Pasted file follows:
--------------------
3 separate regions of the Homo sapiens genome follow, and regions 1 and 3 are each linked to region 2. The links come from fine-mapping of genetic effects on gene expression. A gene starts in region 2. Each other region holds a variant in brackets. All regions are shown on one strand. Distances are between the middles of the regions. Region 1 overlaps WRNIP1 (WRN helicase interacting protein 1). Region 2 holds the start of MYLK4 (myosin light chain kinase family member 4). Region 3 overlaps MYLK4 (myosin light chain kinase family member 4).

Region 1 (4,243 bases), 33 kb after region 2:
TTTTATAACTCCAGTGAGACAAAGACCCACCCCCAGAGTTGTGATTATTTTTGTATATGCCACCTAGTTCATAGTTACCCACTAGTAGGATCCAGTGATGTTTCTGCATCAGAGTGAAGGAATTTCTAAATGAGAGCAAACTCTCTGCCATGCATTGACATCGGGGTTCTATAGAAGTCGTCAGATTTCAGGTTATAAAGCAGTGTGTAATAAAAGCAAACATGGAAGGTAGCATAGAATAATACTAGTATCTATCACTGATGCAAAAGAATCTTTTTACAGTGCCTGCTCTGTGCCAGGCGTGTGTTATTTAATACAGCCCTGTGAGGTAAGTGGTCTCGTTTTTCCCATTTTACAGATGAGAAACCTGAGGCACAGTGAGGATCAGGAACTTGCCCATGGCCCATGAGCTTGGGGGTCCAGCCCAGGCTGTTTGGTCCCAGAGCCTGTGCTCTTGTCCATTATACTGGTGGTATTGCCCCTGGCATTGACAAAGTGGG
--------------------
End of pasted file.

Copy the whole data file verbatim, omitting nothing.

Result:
3 separate regions of the Homo sapiens genome follow, and regions 1 and 3 are each linked to region 2. The links come from fine-mapping of genetic effects on gene expression. A gene starts in region 2. Each other region holds a variant in brackets. All regions are shown on one strand. Distances are between the middles of the regions. Region 1 overlaps WRNIP1 (WRN helicase interacting protein 1). Region 2 holds the start of MYLK4 (myosin light chain kinase family member 4). Region 3 overlaps MYLK4 (myosin light chain kinase family member 4).

Region 1 (4,243 bases), 33 kb after region 2:
TTTTATAACTCCAGTGAGACAAAGACCCACCCCCAGAGTTGTGATTATTTTTGTATATGCCACCTAGTTCATAGTTACCCACTAGTAGGATCCAGTGATGTTTCTGCATCAGAGTGAAGGAATTTCTAAATGAGAGCAAACTCTCTGCCATGCATTGACATCGGGGTTCTATAGAAGTCGTCAGATTTCAGGTTATAAAGCAGTGTGTAATAAAAGCAAACATGGAAGGTAGCATAGAATAATACTAGTATCTATCACTGATGCAAAAGAATCTTTTTACAGTGCCTGCTCTGTGCCAGGCGTGTGTTATTTAATACAGCCCTGTGAGGTAAGTGGTCTCGTTTTTCCCATTTTACAGATGAGAAACCTGAGGCACAGTGAGGATCAGGAACTTGCCCATGGCCCATGAGCTTGGGGGTCCAGCCCAGGCTGTTTGGTCCCAGAGCCTGTGCTCTTGTCCATTATACTGGTGGTATTGCCCCTGGCATTGACAAAGTGGG